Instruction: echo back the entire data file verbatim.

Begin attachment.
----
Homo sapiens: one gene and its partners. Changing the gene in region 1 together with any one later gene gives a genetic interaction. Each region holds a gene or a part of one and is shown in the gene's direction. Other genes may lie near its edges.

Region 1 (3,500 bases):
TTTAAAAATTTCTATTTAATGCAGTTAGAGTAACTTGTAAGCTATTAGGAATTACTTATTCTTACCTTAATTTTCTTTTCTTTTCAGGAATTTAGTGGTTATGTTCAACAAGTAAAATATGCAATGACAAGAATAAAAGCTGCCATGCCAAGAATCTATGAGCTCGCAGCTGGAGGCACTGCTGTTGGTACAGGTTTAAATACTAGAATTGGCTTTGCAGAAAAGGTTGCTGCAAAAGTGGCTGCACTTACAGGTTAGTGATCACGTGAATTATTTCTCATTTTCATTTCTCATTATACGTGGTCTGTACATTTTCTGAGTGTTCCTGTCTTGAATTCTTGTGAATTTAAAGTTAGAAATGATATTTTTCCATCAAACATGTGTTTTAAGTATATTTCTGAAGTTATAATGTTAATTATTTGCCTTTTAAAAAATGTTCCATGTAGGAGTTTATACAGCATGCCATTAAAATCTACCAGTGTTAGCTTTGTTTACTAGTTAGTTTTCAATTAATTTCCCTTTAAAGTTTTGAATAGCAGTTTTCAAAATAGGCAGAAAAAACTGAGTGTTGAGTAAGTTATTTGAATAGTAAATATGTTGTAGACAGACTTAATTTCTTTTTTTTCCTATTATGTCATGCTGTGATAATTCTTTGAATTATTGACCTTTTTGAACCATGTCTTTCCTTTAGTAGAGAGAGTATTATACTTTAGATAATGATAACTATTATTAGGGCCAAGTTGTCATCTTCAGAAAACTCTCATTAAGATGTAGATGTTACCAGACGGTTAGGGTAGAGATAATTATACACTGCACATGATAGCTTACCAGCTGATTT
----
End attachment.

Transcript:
Homo sapiens: one gene and its partners. Changing the gene in region 1 together with any one later gene gives a genetic interaction. Each region holds a gene or a part of one and is shown in the gene's direction. Other genes may lie near its edges.

Region 1 (3,500 bases):
TTTAAAAATTTCTATTTAATGCAGTTAGAGTAACTTGTAAGCTATTAGGAATTACTTATTCTTACCTTAATTTTCTTTTCTTTTCAGGAATTTAGTGGTTATGTTCAACAAGTAAAATATGCAATGACAAGAATAAAAGCTGCCATGCCAAGAATCTATGAGCTCGCAGCTGGAGGCACTGCTGTTGGTACAGGTTTAAATACTAGAATTGGCTTTGCAGAAAAGGTTGCTGCAAAAGTGGCTGCACTTACAGGTTAGTGATCACGTGAATTATTTCTCATTTTCATTTCTCATTATACGTGGTCTGTACATTTTCTGAGTGTTCCTGTCTTGAATTCTTGTGAATTTAAAGTTAGAAATGATATTTTTCCATCAAACATGTGTTTTAAGTATATTTCTGAAGTTATAATGTTAATTATTTGCCTTTTAAAAAATGTTCCATGTAGGAGTTTATACAGCATGCCATTAAAATCTACCAGTGTTAGCTTTGTTTACTAGTTAGTTTTCAATTAATTTCCCTTTAAAGTTTTGAATAGCAGTTTTCAAAATAGGCAGAAAAAACTGAGTGTTGAGTAAGTTATTTGAATAGTAAATATGTTGTAGACAGACTTAATTTCTTTTTTTTCCTATTATGTCATGCTGTGATAATTCTTTGAATTATTGACCTTTTTGAACCATGTCTTTCCTTTAGTAGAGAGAGTATTATACTTTAGATAATGATAACTATTATTAGGGCCAAGTTGTCATCTTCAGAAAACTCTCATTAAGATGTAGATGTTACCAGACGGTTAGGGTAGAGATAATTATACACTGCACATGATAGCTTACCAGCTGATTT